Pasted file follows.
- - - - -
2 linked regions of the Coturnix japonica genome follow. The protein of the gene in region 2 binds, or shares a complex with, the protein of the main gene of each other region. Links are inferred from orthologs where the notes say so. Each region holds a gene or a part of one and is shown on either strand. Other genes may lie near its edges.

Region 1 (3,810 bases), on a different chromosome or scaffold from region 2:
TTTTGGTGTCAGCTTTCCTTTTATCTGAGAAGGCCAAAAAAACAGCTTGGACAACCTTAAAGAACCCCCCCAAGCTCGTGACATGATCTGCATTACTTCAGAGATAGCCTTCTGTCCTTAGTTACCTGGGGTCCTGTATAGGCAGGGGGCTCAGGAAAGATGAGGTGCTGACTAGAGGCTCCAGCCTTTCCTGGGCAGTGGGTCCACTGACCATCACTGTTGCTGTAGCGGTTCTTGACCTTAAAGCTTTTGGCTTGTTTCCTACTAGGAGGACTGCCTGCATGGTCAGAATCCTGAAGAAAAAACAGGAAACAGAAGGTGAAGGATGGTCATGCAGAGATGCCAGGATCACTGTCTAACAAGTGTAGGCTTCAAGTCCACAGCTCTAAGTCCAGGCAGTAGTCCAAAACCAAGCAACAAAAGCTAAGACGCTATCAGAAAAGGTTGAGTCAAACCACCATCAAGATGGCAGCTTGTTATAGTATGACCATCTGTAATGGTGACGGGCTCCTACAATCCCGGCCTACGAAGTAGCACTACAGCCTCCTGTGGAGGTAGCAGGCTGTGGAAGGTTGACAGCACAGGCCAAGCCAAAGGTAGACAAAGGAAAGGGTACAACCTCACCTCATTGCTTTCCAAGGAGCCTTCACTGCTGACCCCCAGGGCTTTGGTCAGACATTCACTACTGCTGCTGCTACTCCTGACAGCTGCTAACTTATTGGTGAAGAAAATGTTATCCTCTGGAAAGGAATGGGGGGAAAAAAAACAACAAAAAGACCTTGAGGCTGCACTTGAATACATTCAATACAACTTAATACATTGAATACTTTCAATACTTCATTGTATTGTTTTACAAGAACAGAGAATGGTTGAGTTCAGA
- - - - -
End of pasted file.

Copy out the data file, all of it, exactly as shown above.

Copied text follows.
2 linked regions of the Coturnix japonica genome follow. The protein of the gene in region 2 binds, or shares a complex with, the protein of the main gene of each other region. Links are inferred from orthologs where the notes say so. Each region holds a gene or a part of one and is shown on either strand. Other genes may lie near its edges.

Region 1 (3,810 bases), on a different chromosome or scaffold from region 2:
TTTTGGTGTCAGCTTTCCTTTTATCTGAGAAGGCCAAAAAAACAGCTTGGACAACCTTAAAGAACCCCCCCAAGCTCGTGACATGATCTGCATTACTTCAGAGATAGCCTTCTGTCCTTAGTTACCTGGGGTCCTGTATAGGCAGGGGGCTCAGGAAAGATGAGGTGCTGACTAGAGGCTCCAGCCTTTCCTGGGCAGTGGGTCCACTGACCATCACTGTTGCTGTAGCGGTTCTTGACCTTAAAGCTTTTGGCTTGTTTCCTACTAGGAGGACTGCCTGCATGGTCAGAATCCTGAAGAAAAAACAGGAAACAGAAGGTGAAGGATGGTCATGCAGAGATGCCAGGATCACTGTCTAACAAGTGTAGGCTTCAAGTCCACAGCTCTAAGTCCAGGCAGTAGTCCAAAACCAAGCAACAAAAGCTAAGACGCTATCAGAAAAGGTTGAGTCAAACCACCATCAAGATGGCAGCTTGTTATAGTATGACCATCTGTAATGGTGACGGGCTCCTACAATCCCGGCCTACGAAGTAGCACTACAGCCTCCTGTGGAGGTAGCAGGCTGTGGAAGGTTGACAGCACAGGCCAAGCCAAAGGTAGACAAAGGAAAGGGTACAACCTCACCTCATTGCTTTCCAAGGAGCCTTCACTGCTGACCCCCAGGGCTTTGGTCAGACATTCACTACTGCTGCTGCTACTCCTGACAGCTGCTAACTTATTGGTGAAGAAAATGTTATCCTCTGGAAAGGAATGGGGGGAAAAAAAACAACAAAAAGACCTTGAGGCTGCACTTGAATACATTCAATACAACTTAATACATTGAATACTTTCAATACTTCATTGTATTGTTTTACAAGAACAGAGAATGGTTGAGTTCAGA